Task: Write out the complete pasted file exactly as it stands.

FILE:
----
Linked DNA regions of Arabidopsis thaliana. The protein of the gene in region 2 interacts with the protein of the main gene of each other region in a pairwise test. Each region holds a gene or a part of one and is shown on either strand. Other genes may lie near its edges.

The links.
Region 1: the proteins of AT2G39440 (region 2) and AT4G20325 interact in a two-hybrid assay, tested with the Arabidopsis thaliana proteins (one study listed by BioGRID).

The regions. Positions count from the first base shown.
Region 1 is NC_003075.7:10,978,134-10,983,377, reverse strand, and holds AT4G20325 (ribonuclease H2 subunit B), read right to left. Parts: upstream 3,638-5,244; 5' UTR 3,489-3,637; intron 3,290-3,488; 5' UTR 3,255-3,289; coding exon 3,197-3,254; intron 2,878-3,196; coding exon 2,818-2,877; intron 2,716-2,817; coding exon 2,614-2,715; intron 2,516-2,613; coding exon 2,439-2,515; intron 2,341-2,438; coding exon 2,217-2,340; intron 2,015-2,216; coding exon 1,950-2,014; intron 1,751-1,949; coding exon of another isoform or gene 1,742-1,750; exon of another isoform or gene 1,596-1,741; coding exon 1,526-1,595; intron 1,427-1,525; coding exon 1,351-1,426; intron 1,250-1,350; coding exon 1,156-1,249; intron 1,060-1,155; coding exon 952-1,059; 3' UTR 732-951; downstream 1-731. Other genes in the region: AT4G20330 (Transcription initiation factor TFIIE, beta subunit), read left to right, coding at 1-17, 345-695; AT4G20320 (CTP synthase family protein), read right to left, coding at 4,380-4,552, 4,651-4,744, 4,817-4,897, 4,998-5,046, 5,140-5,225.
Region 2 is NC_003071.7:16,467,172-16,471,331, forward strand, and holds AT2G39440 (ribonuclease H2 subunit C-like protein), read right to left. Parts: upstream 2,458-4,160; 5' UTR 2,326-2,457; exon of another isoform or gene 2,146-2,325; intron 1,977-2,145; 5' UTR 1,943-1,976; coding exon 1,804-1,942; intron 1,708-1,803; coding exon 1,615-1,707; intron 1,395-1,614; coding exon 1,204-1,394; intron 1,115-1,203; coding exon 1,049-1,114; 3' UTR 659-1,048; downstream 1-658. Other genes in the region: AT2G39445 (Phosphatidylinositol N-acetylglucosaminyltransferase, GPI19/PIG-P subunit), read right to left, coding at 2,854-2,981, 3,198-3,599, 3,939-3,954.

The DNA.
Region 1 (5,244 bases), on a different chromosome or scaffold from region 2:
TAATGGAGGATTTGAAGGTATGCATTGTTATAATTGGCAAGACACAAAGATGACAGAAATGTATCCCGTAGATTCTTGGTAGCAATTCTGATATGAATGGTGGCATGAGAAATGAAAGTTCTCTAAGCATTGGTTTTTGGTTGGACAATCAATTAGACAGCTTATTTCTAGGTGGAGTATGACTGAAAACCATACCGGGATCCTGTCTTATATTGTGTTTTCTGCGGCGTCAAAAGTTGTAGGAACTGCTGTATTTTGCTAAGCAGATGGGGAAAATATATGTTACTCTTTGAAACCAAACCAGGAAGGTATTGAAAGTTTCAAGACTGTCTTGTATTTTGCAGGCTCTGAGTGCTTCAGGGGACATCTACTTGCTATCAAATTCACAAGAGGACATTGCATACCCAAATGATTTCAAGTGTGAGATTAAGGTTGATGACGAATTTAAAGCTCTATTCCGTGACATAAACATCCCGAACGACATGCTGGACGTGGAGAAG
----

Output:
Linked DNA regions of Arabidopsis thaliana. The protein of the gene in region 2 interacts with the protein of the main gene of each other region in a pairwise test. Each region holds a gene or a part of one and is shown on either strand. Other genes may lie near its edges.

The links.
Region 1: the proteins of AT2G39440 (region 2) and AT4G20325 interact in a two-hybrid assay, tested with the Arabidopsis thaliana proteins (one study listed by BioGRID).

The regions. Positions count from the first base shown.
Region 1 is NC_003075.7:10,978,134-10,983,377, reverse strand, and holds AT4G20325 (ribonuclease H2 subunit B), read right to left. Parts: upstream 3,638-5,244; 5' UTR 3,489-3,637; intron 3,290-3,488; 5' UTR 3,255-3,289; coding exon 3,197-3,254; intron 2,878-3,196; coding exon 2,818-2,877; intron 2,716-2,817; coding exon 2,614-2,715; intron 2,516-2,613; coding exon 2,439-2,515; intron 2,341-2,438; coding exon 2,217-2,340; intron 2,015-2,216; coding exon 1,950-2,014; intron 1,751-1,949; coding exon of another isoform or gene 1,742-1,750; exon of another isoform or gene 1,596-1,741; coding exon 1,526-1,595; intron 1,427-1,525; coding exon 1,351-1,426; intron 1,250-1,350; coding exon 1,156-1,249; intron 1,060-1,155; coding exon 952-1,059; 3' UTR 732-951; downstream 1-731. Other genes in the region: AT4G20330 (Transcription initiation factor TFIIE, beta subunit), read left to right, coding at 1-17, 345-695; AT4G20320 (CTP synthase family protein), read right to left, coding at 4,380-4,552, 4,651-4,744, 4,817-4,897, 4,998-5,046, 5,140-5,225.
Region 2 is NC_003071.7:16,467,172-16,471,331, forward strand, and holds AT2G39440 (ribonuclease H2 subunit C-like protein), read right to left. Parts: upstream 2,458-4,160; 5' UTR 2,326-2,457; exon of another isoform or gene 2,146-2,325; intron 1,977-2,145; 5' UTR 1,943-1,976; coding exon 1,804-1,942; intron 1,708-1,803; coding exon 1,615-1,707; intron 1,395-1,614; coding exon 1,204-1,394; intron 1,115-1,203; coding exon 1,049-1,114; 3' UTR 659-1,048; downstream 1-658. Other genes in the region: AT2G39445 (Phosphatidylinositol N-acetylglucosaminyltransferase, GPI19/PIG-P subunit), read right to left, coding at 2,854-2,981, 3,198-3,599, 3,939-3,954.

The DNA.
Region 1 (5,244 bases), on a different chromosome or scaffold from region 2:
TAATGGAGGATTTGAAGGTATGCATTGTTATAATTGGCAAGACACAAAGATGACAGAAATGTATCCCGTAGATTCTTGGTAGCAATTCTGATATGAATGGTGGCATGAGAAATGAAAGTTCTCTAAGCATTGGTTTTTGGTTGGACAATCAATTAGACAGCTTATTTCTAGGTGGAGTATGACTGAAAACCATACCGGGATCCTGTCTTATATTGTGTTTTCTGCGGCGTCAAAAGTTGTAGGAACTGCTGTATTTTGCTAAGCAGATGGGGAAAATATATGTTACTCTTTGAAACCAAACCAGGAAGGTATTGAAAGTTTCAAGACTGTCTTGTATTTTGCAGGCTCTGAGTGCTTCAGGGGACATCTACTTGCTATCAAATTCACAAGAGGACATTGCATACCCAAATGATTTCAAGTGTGAGATTAAGGTTGATGACGAATTTAAAGCTCTATTCCGTGACATAAACATCCCGAACGACATGCTGGACGTGGAGAAG